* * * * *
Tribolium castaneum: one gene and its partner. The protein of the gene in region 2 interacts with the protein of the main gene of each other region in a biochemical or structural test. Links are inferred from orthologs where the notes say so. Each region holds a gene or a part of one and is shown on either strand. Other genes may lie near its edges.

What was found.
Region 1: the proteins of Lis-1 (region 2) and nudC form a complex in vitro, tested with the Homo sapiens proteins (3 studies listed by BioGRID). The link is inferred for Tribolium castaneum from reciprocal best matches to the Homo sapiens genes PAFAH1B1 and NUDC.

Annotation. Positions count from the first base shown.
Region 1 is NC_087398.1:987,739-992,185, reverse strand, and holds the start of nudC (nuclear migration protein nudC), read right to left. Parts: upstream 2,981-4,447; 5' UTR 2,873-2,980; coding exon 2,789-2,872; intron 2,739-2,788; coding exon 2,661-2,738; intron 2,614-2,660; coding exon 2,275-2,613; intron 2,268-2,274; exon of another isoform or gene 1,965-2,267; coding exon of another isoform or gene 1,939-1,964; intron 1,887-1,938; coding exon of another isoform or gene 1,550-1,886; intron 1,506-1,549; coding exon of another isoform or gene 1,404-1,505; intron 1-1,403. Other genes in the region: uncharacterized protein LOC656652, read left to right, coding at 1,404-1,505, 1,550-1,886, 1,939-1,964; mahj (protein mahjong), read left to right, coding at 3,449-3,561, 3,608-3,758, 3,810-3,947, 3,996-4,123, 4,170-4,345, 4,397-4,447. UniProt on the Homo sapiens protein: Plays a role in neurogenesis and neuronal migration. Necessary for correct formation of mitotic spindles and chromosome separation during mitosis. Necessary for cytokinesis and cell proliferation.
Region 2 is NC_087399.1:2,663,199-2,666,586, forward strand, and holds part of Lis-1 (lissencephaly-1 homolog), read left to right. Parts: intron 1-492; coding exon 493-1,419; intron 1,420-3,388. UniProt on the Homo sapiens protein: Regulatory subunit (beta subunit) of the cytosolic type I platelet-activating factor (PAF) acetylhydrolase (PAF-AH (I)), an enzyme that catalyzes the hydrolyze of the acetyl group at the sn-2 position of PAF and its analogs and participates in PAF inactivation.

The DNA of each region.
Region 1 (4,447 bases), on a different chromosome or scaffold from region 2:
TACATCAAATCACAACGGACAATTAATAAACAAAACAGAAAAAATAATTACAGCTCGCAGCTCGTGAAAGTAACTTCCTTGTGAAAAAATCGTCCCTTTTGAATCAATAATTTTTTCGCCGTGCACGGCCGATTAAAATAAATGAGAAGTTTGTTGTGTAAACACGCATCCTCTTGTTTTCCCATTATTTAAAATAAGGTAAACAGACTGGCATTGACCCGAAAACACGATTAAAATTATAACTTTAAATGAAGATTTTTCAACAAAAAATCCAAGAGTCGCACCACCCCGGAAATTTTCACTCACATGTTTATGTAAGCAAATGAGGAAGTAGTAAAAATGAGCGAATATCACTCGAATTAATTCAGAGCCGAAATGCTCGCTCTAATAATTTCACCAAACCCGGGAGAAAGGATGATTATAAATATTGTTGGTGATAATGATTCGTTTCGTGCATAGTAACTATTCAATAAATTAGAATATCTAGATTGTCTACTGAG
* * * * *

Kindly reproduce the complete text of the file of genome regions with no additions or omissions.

Tribolium castaneum: one gene and its partner. The protein of the gene in region 2 interacts with the protein of the main gene of each other region in a biochemical or structural test. Links are inferred from orthologs where the notes say so. Each region holds a gene or a part of one and is shown on either strand. Other genes may lie near its edges.

What was found.
Region 1: the proteins of Lis-1 (region 2) and nudC form a complex in vitro, tested with the Homo sapiens proteins (3 studies listed by BioGRID). The link is inferred for Tribolium castaneum from reciprocal best matches to the Homo sapiens genes PAFAH1B1 and NUDC.

Annotation. Positions count from the first base shown.
Region 1 is NC_087398.1:987,739-992,185, reverse strand, and holds the start of nudC (nuclear migration protein nudC), read right to left. Parts: upstream 2,981-4,447; 5' UTR 2,873-2,980; coding exon 2,789-2,872; intron 2,739-2,788; coding exon 2,661-2,738; intron 2,614-2,660; coding exon 2,275-2,613; intron 2,268-2,274; exon of another isoform or gene 1,965-2,267; coding exon of another isoform or gene 1,939-1,964; intron 1,887-1,938; coding exon of another isoform or gene 1,550-1,886; intron 1,506-1,549; coding exon of another isoform or gene 1,404-1,505; intron 1-1,403. Other genes in the region: uncharacterized protein LOC656652, read left to right, coding at 1,404-1,505, 1,550-1,886, 1,939-1,964; mahj (protein mahjong), read left to right, coding at 3,449-3,561, 3,608-3,758, 3,810-3,947, 3,996-4,123, 4,170-4,345, 4,397-4,447. UniProt on the Homo sapiens protein: Plays a role in neurogenesis and neuronal migration. Necessary for correct formation of mitotic spindles and chromosome separation during mitosis. Necessary for cytokinesis and cell proliferation.
Region 2 is NC_087399.1:2,663,199-2,666,586, forward strand, and holds part of Lis-1 (lissencephaly-1 homolog), read left to right. Parts: intron 1-492; coding exon 493-1,419; intron 1,420-3,388. UniProt on the Homo sapiens protein: Regulatory subunit (beta subunit) of the cytosolic type I platelet-activating factor (PAF) acetylhydrolase (PAF-AH (I)), an enzyme that catalyzes the hydrolyze of the acetyl group at the sn-2 position of PAF and its analogs and participates in PAF inactivation.

The DNA of each region.
Region 1 (4,447 bases), on a different chromosome or scaffold from region 2:
TACATCAAATCACAACGGACAATTAATAAACAAAACAGAAAAAATAATTACAGCTCGCAGCTCGTGAAAGTAACTTCCTTGTGAAAAAATCGTCCCTTTTGAATCAATAATTTTTTCGCCGTGCACGGCCGATTAAAATAAATGAGAAGTTTGTTGTGTAAACACGCATCCTCTTGTTTTCCCATTATTTAAAATAAGGTAAACAGACTGGCATTGACCCGAAAACACGATTAAAATTATAACTTTAAATGAAGATTTTTCAACAAAAAATCCAAGAGTCGCACCACCCCGGAAATTTTCACTCACATGTTTATGTAAGCAAATGAGGAAGTAGTAAAAATGAGCGAATATCACTCGAATTAATTCAGAGCCGAAATGCTCGCTCTAATAATTTCACCAAACCCGGGAGAAAGGATGATTATAAATATTGTTGGTGATAATGATTCGTTTCGTGCATAGTAACTATTCAATAAATTAGAATATCTAGATTGTCTACTGAG